Kevin Glass
Well, at least according to one study.

Violent videogames can increase aggression and hostility in some players but they can also benefit others by honing their visual/spatial skills and improving social networking ability, scientists said.

In a special issue of the journal Review of General Psychology published by the American Psychological Association, researchers said the games can also help to control diabetes and pain and work as a tool to complement psychotherapy.

"Violent video games are like peanut butter," said Christopher J. Ferguson, of Texas A&M International University. "They are harmless for the vast majority of kids but are harmful to a small minority with pre-existing personality or mental health problems."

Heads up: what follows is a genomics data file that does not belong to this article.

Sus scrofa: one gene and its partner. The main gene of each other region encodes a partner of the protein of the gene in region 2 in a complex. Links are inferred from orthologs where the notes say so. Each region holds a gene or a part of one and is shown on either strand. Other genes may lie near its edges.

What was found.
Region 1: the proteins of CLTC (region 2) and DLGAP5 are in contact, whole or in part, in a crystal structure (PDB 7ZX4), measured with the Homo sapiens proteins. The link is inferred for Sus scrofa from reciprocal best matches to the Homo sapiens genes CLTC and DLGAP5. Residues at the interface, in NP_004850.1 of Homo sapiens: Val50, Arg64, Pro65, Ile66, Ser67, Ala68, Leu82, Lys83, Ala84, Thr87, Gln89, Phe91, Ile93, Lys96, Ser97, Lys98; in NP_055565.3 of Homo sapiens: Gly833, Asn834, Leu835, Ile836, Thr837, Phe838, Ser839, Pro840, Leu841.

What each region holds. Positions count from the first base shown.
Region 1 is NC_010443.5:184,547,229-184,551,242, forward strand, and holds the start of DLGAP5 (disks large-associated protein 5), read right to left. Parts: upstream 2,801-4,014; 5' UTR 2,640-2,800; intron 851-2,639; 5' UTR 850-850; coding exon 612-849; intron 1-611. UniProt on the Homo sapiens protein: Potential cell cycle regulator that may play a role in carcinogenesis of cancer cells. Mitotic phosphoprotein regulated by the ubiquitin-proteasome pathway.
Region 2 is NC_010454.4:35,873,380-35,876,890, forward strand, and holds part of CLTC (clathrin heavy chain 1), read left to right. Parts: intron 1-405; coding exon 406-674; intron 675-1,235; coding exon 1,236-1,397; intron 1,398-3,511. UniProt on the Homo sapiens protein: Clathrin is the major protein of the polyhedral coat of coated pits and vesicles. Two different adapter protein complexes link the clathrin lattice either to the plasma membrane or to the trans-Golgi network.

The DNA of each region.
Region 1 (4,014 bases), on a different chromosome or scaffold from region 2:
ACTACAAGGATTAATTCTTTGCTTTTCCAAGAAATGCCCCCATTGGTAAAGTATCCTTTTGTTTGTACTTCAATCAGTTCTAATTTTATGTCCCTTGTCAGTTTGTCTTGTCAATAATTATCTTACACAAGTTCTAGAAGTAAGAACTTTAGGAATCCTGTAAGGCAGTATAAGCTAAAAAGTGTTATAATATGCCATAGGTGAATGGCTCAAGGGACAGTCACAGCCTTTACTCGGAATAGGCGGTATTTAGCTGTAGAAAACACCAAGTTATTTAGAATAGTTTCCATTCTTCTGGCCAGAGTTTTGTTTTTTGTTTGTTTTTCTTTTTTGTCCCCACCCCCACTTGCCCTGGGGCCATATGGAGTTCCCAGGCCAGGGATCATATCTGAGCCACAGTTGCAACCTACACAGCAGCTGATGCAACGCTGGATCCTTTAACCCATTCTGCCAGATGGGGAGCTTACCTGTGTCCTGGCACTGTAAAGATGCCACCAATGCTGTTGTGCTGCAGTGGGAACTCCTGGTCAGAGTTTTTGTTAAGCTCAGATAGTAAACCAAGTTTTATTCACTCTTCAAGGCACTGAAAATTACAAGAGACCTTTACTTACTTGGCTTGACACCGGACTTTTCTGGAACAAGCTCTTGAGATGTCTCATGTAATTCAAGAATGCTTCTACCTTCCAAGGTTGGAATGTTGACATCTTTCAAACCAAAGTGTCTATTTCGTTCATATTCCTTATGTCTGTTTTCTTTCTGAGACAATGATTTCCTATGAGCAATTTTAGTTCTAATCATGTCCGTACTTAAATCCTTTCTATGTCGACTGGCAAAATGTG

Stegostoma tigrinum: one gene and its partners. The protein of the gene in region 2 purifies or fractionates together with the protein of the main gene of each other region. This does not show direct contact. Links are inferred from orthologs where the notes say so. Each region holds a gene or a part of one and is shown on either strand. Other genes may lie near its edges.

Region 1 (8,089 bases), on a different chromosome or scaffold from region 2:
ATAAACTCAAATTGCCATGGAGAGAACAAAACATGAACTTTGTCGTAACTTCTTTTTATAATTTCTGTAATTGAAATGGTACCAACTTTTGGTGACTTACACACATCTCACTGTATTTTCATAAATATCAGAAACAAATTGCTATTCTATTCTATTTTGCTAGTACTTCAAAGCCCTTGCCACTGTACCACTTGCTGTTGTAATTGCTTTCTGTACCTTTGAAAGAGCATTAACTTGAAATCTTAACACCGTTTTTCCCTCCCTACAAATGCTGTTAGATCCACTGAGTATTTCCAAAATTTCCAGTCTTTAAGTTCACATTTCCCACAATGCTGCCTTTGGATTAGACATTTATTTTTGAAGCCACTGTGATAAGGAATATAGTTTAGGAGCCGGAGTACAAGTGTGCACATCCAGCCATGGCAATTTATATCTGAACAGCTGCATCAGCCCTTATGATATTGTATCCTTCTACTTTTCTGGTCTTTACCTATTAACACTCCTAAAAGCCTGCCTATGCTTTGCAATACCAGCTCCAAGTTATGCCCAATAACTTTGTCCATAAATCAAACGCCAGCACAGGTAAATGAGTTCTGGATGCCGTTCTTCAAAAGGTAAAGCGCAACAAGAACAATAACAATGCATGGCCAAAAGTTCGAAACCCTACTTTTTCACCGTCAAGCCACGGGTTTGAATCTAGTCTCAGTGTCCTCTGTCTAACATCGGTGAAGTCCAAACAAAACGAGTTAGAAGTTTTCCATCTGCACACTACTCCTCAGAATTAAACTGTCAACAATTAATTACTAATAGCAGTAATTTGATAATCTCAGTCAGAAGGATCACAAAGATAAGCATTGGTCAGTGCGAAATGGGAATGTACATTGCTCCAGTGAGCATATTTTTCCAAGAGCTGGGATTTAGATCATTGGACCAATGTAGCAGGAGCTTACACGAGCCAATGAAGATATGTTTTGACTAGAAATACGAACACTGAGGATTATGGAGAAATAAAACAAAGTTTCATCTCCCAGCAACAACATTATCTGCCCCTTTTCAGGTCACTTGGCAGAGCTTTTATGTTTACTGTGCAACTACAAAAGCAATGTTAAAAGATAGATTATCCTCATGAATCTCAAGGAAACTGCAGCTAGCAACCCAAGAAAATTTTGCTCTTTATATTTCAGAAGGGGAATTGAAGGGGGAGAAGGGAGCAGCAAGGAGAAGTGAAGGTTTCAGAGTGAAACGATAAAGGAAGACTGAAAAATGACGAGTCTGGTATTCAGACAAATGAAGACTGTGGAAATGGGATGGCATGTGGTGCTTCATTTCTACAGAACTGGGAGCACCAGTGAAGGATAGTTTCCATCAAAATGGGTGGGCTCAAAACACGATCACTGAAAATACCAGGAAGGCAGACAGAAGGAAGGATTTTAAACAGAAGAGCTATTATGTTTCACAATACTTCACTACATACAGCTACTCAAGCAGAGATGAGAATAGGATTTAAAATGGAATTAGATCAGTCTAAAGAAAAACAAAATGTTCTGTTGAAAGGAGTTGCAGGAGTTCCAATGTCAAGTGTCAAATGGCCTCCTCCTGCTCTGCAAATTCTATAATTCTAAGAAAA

I certainly hope that this will be taken into account the next time the mood strikes Hillary Clinton to amp up the nanny-statism and go on a crusade against video games and try to outlaw their sale.

As always, parents make better parents than the government.

Kevin Glass

Kevin Glass is Director of Policy and Outreach at the Franklin Center for Government and Public Integrity